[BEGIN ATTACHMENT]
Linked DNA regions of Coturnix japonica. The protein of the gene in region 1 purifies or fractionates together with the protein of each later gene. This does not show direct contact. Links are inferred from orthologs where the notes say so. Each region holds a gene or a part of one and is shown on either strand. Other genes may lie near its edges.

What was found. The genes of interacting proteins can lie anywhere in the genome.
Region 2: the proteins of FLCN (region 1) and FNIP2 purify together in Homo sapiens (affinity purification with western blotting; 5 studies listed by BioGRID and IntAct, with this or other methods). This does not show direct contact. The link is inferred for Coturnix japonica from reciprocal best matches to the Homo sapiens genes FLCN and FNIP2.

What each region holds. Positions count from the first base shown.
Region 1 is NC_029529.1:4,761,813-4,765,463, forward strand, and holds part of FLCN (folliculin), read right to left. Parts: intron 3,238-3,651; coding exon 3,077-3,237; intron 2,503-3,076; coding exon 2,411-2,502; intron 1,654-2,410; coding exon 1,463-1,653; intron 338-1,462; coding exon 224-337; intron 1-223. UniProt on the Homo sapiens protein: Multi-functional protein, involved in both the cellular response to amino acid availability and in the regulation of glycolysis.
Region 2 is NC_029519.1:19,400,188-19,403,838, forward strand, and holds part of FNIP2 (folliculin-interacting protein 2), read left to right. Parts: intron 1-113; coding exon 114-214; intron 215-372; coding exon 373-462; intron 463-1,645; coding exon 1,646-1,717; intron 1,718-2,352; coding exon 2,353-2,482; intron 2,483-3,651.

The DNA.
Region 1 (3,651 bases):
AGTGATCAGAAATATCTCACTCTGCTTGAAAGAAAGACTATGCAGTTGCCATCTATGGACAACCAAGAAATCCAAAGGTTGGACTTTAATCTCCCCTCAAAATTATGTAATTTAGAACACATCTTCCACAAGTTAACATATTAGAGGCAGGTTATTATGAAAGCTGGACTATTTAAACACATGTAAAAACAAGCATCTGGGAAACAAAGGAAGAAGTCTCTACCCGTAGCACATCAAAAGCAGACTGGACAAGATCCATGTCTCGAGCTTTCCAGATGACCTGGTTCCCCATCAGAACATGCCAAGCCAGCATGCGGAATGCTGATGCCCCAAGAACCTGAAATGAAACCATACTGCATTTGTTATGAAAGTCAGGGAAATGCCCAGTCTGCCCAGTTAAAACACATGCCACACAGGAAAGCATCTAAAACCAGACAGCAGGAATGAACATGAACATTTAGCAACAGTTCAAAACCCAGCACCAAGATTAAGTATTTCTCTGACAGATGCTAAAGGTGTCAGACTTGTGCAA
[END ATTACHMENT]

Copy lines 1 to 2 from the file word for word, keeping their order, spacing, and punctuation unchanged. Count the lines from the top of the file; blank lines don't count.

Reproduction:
Linked DNA regions of Coturnix japonica. The protein of the gene in region 1 purifies or fractionates together with the protein of each later gene. This does not show direct contact. Links are inferred from orthologs where the notes say so. Each region holds a gene or a part of one and is shown on either strand. Other genes may lie near its edges.

What was found. The genes of interacting proteins can lie anywhere in the genome.